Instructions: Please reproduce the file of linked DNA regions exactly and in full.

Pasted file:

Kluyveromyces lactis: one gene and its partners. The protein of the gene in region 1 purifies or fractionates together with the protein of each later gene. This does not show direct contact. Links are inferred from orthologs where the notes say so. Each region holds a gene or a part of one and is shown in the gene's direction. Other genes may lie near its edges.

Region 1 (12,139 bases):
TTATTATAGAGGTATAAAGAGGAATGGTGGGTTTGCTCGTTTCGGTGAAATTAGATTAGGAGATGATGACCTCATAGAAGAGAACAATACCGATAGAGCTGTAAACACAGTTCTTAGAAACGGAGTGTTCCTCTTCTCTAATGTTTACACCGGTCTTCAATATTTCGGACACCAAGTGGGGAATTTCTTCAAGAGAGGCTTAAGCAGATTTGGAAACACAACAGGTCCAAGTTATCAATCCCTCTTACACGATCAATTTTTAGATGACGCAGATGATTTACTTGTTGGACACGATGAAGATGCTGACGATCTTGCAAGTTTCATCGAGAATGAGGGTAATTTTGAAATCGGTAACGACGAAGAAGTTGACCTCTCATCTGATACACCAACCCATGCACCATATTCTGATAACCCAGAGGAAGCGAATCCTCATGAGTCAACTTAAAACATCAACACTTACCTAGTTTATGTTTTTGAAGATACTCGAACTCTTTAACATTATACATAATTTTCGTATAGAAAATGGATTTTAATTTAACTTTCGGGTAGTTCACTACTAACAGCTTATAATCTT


Kluyveromyces lactis: one gene and its partners. The protein of the gene in region 1 purifies or fractionates together with the protein of each later gene. This does not show direct contact. Links are inferred from orthologs where the notes say so. Each region holds a gene or a part of one and is shown in the gene's direction. Other genes may lie near its edges.

Region 1 (12,139 bases):
TTATTATAGAGGTATAAAGAGGAATGGTGGGTTTGCTCGTTTCGGTGAAATTAGATTAGGAGATGATGACCTCATAGAAGAGAACAATACCGATAGAGCTGTAAACACAGTTCTTAGAAACGGAGTGTTCCTCTTCTCTAATGTTTACACCGGTCTTCAATATTTCGGACACCAAGTGGGGAATTTCTTCAAGAGAGGCTTAAGCAGATTTGGAAACACAACAGGTCCAAGTTATCAATCCCTCTTACACGATCAATTTTTAGATGACGCAGATGATTTACTTGTTGGACACGATGAAGATGCTGACGATCTTGCAAGTTTCATCGAGAATGAGGGTAATTTTGAAATCGGTAACGACGAAGAAGTTGACCTCTCATCTGATACACCAACCCATGCACCATATTCTGATAACCCAGAGGAAGCGAATCCTCATGAGTCAACTTAAAACATCAACACTTACCTAGTTTATGTTTTTGAAGATACTCGAACTCTTTAACATTATACATAATTTTCGTATAGAAAATGGATTTTAATTTAACTTTCGGGTAGTTCACTACTAACAGCTTATAATCTT